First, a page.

Wednesday, August 25, 2010

Geographic Mobility And Innovation

The talent churn within a region is just as important, if not more so, as the flows between regions. A provocative post from Mike Madison reminded me of the connection:

Here's my plug for a change to PA law that would positively impact the local economy: Abolish the enforceability of employee noncompetition agreements. Adopt a rule that essentially mirrors the law in California -- where noncompetes are unenforceable, except in a small number of exceptional cases -- and abolish the current PA rule, which makes noncompetes enforceable so long as they are "reasonable" in duration, geographic scope, and (job) market scope.

Folks familiar with the literature will recall Annalee Saxenian's work comparing the California high tech economy with its counterpart in Massachusetts, along with other, related work by Ron Gilson that associates historical differences in growth rates in the two states with their different approaches to noncompetition agreements. Massachusetts, like PA, has enforced them.

Mike is referencing Saxenian's book "Regional Advantage". She is also the author of "The New Argonauts". The liberal movement of talent between firms is scaled up to the migration between nation-states. The knowledge exchange acts as a catalyst for innovation and economic development, in both countries. A recent example concerns China and Canada:

When the [internationally educated professionals (IEPs)] return to their countries of origin, there is often an assumption that this reverse-migration amounts to "brain drain," a phenomenon that is historically associated with poor and developing countries. While some authors have observed certain benefits of the trend to transnational migration, such as bilateral trade and investment, most researchers believe that this reverse-migration has defeated the objective of using IEPs to enhance Canada's knowledge economy and innovation performance.

However, at Ryerson's International Research Institute, our extensive research and fieldwork with the Chinese community in Canada suggests that the transnational entrepreneurial activities carried out by the IEPs may benefit Canada as well as China, and thus this transnational flow offers opportunities for a healthy circulation of knowledge between both countries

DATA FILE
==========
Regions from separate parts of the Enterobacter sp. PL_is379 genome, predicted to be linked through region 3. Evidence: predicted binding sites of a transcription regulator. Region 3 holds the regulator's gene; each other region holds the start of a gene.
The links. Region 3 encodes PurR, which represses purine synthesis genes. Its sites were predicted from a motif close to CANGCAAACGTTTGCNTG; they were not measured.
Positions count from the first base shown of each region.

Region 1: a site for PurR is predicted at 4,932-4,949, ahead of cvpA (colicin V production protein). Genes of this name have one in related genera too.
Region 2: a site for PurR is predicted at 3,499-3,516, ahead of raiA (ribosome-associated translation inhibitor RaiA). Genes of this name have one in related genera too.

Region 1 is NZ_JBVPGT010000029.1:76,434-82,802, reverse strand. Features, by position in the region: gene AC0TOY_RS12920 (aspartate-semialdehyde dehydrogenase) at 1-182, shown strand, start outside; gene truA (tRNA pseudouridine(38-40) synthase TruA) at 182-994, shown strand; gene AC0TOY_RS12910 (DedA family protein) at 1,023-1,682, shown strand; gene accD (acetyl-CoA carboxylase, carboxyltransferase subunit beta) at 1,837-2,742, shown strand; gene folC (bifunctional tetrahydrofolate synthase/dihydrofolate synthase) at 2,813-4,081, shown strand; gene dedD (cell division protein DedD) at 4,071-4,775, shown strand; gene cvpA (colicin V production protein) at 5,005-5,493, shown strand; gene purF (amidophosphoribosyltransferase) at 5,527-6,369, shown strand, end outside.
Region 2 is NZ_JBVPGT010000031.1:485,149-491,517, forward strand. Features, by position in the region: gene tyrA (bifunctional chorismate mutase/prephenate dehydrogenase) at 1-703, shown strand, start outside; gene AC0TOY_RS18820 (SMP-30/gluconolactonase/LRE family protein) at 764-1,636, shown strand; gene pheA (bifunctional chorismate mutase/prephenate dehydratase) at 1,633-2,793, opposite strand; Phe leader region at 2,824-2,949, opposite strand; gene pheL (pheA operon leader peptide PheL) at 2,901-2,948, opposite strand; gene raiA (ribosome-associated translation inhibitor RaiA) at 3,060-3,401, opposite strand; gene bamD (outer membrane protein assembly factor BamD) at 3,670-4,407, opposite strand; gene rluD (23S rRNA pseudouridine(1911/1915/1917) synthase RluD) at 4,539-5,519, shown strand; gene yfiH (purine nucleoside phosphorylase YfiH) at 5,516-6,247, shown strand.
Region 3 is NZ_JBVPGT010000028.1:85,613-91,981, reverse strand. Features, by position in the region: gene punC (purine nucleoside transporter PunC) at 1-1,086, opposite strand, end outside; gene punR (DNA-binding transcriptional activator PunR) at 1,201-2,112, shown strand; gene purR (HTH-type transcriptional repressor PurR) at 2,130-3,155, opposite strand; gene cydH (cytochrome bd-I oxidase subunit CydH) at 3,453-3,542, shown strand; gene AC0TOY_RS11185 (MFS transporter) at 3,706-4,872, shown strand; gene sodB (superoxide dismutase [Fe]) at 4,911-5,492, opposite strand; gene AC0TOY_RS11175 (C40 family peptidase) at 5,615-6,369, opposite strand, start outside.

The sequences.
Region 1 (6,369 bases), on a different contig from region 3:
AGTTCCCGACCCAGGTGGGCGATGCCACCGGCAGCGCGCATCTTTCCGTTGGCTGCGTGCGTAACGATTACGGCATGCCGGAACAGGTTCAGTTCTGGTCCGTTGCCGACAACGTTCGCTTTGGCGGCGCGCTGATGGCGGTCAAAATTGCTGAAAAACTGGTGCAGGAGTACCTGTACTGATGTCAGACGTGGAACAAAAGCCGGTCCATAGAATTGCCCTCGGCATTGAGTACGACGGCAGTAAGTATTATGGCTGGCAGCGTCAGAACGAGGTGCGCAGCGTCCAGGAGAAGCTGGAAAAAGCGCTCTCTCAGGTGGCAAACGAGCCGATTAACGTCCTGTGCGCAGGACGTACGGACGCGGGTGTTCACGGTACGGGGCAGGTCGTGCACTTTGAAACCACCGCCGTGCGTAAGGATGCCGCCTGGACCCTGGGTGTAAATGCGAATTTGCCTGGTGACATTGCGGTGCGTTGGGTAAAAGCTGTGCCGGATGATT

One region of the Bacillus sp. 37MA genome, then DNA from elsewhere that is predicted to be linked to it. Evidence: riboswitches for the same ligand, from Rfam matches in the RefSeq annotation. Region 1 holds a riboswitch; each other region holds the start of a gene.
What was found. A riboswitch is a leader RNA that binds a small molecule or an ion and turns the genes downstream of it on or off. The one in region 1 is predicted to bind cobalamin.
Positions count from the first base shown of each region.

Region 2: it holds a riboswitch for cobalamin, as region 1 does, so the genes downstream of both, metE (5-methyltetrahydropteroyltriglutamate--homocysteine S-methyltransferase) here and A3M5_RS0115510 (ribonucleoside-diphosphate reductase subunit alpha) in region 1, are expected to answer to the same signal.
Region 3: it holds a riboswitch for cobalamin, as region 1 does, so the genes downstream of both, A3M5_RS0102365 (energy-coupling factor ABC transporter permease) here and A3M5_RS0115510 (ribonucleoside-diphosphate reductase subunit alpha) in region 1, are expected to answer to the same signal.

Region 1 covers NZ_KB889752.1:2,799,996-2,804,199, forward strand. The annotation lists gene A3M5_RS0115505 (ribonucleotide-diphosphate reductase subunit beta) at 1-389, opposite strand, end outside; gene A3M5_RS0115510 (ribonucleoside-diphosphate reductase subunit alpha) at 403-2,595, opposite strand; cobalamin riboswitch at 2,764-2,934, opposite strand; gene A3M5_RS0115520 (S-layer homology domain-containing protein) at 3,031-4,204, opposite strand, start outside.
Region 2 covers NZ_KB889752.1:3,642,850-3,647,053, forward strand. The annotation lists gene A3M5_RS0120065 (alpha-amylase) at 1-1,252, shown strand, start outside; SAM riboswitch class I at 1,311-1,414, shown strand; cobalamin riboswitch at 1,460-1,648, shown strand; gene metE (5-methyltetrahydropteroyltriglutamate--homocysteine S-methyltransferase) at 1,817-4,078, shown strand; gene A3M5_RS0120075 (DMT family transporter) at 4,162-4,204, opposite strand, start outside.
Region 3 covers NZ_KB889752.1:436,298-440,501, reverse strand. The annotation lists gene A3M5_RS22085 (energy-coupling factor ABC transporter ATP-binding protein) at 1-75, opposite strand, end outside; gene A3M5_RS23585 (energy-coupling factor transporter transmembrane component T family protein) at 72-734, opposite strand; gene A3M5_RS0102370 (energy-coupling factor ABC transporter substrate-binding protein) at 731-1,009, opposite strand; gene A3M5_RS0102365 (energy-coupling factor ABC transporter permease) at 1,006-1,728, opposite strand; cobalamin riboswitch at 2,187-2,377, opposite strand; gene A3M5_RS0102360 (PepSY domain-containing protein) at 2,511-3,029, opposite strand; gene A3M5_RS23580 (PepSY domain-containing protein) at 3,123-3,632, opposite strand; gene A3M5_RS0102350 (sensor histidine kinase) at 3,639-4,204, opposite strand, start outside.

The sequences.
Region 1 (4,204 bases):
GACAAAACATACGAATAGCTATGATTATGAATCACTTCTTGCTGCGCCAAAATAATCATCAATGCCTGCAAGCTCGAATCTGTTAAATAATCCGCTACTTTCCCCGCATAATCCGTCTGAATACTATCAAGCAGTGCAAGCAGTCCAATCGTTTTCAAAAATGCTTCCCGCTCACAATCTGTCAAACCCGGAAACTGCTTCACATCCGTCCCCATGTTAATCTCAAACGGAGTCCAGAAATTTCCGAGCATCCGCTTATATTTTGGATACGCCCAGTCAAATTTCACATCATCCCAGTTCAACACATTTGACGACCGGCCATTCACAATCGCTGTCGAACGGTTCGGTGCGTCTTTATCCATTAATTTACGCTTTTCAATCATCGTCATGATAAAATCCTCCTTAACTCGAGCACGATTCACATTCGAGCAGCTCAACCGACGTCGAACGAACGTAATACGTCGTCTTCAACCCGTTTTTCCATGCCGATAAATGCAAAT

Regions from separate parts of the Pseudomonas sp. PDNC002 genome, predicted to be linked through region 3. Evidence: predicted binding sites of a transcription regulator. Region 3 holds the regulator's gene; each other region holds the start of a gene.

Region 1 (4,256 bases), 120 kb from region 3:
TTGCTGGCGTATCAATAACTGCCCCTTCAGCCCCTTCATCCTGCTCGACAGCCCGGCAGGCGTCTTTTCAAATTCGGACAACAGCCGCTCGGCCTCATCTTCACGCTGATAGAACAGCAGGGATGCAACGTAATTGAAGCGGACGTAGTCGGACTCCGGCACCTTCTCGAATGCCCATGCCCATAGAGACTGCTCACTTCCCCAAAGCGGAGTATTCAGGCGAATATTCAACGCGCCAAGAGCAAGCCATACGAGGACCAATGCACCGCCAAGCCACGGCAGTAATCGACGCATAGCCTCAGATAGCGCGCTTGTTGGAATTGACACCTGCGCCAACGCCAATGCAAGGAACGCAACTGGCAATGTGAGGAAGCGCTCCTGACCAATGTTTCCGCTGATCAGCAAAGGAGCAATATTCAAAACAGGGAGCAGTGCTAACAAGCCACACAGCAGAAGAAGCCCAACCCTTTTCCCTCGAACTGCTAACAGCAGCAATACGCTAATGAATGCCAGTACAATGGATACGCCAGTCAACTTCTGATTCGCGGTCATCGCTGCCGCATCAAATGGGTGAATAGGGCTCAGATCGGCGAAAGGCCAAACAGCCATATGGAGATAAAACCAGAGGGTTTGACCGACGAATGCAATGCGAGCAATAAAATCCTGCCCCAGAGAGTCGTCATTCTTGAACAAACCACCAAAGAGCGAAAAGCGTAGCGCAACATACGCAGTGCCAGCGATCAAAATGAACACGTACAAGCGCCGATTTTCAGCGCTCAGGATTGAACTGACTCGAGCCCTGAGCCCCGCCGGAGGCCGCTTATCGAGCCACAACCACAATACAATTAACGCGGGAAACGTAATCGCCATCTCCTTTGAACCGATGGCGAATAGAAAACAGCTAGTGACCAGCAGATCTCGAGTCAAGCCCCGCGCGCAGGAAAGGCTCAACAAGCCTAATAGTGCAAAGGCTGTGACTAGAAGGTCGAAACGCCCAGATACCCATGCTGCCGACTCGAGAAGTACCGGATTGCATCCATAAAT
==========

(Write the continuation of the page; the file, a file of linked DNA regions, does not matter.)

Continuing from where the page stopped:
First, the Chinese transnational entrepreneurs (TE) are highly skilled and educated, professionally established and likely to have educational credentials and work experience in both China and Canada--indeed, in some cases, individuals have a multinational resume of education and work experiences beyond the two countries. Rather than clearly repatriating to China, an increasing number of these professionals have adopted a transnational lifestyle with Canada as their home base. A key difference between the transnational and the returnee segments of the immigrant community is that the transnational entrepreneurs are more likely to maintain a strong desire to engage Canada in their cross-border entrepreneurial endeavours in addition to choosing Canada as their home base.

Second, given the TEs' skills and educational backgrounds, their business tends to entail knowledge flows and technological innovations. Depending on factors such as the types of the industry and nature of the innovation, a TE may choose to engage China in a variety of ways. In other words, TEs have followed different mechanisms to link Canada and China in crossborder innovation activities. Evidence shows that Canada can reap broad benefits from such cross-border activities by: ...

Scaling things back down to Mike's suggestion, I applied the brain circulation model to the Google Diaspora. Google benefits from top talent leaving to work for other competing companies. Jealously guarding your best employees can stifle growth.

Daily, I read about applications of this framework. Today, Manpower is claiming the recent xenophobic mood swing is threatening the recovery:

The global staffing and employment services company says employers, governments and trade groups need to collaborate on strategic migration policies that can alleviate worker shortages. Skilled work is usually specific to a given location: the work cannot move, so the workers have to.

"Countries should be developing policies which facilitate positive migration to fuel economic growth through providing skilled workers where they are needed, rather than creating barriers to immigration," Manpower Chief Executive Jeff Joerres said in a statement.

The shortage of skilled workers is the No. 1 or No. 2 hiring challenge in six of the 10 biggest economies, Manpower found in a recent survey of 35,000 employers. Skilled trades were the top area of shortage in 10 of 17 European countries, according to the survey.

With unemployment so high (and likely structural in nature), liberalizing immigration policy does not appear to be forthcoming. The opposite is happening and the labor market will get tighter. I'll write it again. Discouraging geographic mobility is a detriment to economic development.

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